Kundol/Benincasa hispida Cogn., is also called as Chinese Preserving Melon, Wax Gourd, is a native plant of South East Asia used basically to make sweet preserves. The unripe fruit is used as a vegetable and the young leaves and flowers are steamed and consumed as vegetable.
This plant needs well drained soil and lots of composted manure or tea up to the time fruits have set. It needs a lot of space to crawl or a strong trellis to support its heavy fruits. Likes full sun and plenty of water. Young melons are good for eating as vegetables and mature ones good for candied melons.
This simple vegetable has medicinal uses: fruits are made into syrup and used to treat a number of ailments Even the seeds, rind, and leaves have medicinal values. There are also recent studies to support the support its use so check out StuartXchange.org for these.
Recipes from the web:
A. Kundol Preserve filipinovegetarianrecipe.comIngredients:
1 Mature Kundol or Kondol (white melon gourd)
2 parts sugar and 1 part water for sugar syrup
(for every 2 cups sugar use 1 part water)
How to make kundol preserve:
Select mature but firm kondol. Peel thinly and cut into desired size and shape.
Soak in lime water (one tablespoonful lime to one liter water) overnight.
Wash thoroughly and blanch in boiling water for 5 minutes. Wash in cold water and drain.
Cook in syrup made up of two parts sugar to one part water for 30 minutes and let stand overnight. Boil syrup again until thick.
Drain and pack kondol in 12-ounces preserving jars.
Fill with syrup. Half-seal and sterilize jars for 25 minutes in boiling water. Seal completely.
<= See More Fruit Preserve Recipes
B. Winter Melon Ham and Prawn Soup marketmanila.com
First boil up a ham bone, a sliced onion and some peppercorns in some water for about 30-40 minutes until the broth is cloudy and nice flavored. Strain the broth to remove solids and return to pot. I buy ham bones from ham retailers who sell them for a steal â€“ P50-60 pesos for the bones of a medium ham â€“ throw them in the freezer so I always have a supply of them. If you donâ€™t have ham bones, this works well with good chicken stock as well. Into the stock I add cubed kundol (peeled) and let that cook for a few minutes, add sliced ham bits (cheaper than sliced ham) and throw in whole large shrimp or small prawns and some salt and perhaps white pepper. As soon as the prawns are cooked (just 2-3 minutes), the soup is ready to serve. The kundol should have just turned translucent or somewhat opaque. If you want color, add some wansoy leaves. This is great on its own or with a bowl of steamed rice. If you put a lot of shrimp and ham it is a meal by itself.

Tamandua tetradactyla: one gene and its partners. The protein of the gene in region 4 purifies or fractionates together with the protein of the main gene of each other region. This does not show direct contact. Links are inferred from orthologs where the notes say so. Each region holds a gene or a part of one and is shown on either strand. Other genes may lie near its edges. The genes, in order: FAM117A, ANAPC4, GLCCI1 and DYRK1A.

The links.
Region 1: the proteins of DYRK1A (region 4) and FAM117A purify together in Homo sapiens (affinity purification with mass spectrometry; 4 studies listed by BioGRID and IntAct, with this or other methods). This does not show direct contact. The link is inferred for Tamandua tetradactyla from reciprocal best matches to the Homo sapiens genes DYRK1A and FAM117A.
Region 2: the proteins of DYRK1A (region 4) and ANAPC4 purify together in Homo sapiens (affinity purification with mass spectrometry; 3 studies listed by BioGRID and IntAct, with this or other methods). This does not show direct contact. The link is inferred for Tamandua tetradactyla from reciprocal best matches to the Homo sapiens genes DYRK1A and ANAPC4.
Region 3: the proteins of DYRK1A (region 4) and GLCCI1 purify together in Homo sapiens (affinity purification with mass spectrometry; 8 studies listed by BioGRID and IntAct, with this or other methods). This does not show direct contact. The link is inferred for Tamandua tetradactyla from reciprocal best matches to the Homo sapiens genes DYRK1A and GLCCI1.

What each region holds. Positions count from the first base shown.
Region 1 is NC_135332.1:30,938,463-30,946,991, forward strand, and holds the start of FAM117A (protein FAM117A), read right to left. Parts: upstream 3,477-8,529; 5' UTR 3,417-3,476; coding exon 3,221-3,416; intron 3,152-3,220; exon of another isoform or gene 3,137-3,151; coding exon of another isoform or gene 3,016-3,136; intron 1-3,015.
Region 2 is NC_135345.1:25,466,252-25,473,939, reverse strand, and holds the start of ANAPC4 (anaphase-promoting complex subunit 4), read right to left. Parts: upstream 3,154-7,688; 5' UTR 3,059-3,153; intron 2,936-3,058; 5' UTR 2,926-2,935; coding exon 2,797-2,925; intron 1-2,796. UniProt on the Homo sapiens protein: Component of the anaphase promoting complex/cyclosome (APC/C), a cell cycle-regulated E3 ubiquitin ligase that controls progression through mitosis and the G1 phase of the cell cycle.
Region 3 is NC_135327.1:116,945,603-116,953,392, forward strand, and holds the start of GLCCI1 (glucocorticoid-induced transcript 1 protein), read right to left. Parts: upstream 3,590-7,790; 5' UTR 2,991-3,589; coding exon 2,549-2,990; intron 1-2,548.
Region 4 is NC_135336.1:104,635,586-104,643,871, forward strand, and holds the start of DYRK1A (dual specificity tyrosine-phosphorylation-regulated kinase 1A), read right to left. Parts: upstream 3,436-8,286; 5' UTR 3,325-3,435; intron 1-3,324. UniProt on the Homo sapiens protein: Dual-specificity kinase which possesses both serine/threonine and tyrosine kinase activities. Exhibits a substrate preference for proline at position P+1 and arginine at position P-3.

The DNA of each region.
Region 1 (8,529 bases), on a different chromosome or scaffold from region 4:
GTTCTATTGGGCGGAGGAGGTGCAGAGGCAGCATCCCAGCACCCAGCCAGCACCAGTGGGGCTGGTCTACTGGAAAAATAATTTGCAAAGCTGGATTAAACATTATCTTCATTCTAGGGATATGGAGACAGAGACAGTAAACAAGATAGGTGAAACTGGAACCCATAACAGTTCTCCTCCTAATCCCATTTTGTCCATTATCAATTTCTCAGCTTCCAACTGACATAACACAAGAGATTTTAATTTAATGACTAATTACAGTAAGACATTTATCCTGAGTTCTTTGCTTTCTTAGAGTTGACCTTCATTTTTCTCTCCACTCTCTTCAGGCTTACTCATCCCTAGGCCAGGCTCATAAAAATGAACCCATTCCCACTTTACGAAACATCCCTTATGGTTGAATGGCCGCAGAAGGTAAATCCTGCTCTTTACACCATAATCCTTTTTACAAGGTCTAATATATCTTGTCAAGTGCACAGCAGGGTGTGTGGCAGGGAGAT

C. Thai Chicken and Winter Melon Curry http://importfood.com/recipes/kaengkuagaicurry.html
9 tablespoons coconut cream powder
1 can kaeng kua curry paste (4 oz)
3/4 lb chicken
1 teaspoon salt
1 lb winter melon (see below *)
2 teaspoons tamarind concentrate
3 tablespoons palm sugar
3 tablespoons fish sauce
Clean chicken, cut into 1 inch pieces, mix with 1 tsp salt and fry until dry. Peel melon, remove seeds and cut into 1 inch chunks. Mix coconut cream powder with 3 cups warm water, stir well. Put 1 cup coconut cream in frying pan and heat. When oil begins to appear on the surface, add the kaeng kua curry paste, then add the chicken and cook. Spoon into a pot, add the remaining coconut milk and the melon and heat. Separately combine tamarind concentrate with 2 tablespoons warm water, mix well. When the melon is done, taste and season with tamarind juice, palm sugar, and fish sauce. Stir and serve with jasmine rice.
*Winter melon is also known as Christmas melon, wax gourd, or ash gourd.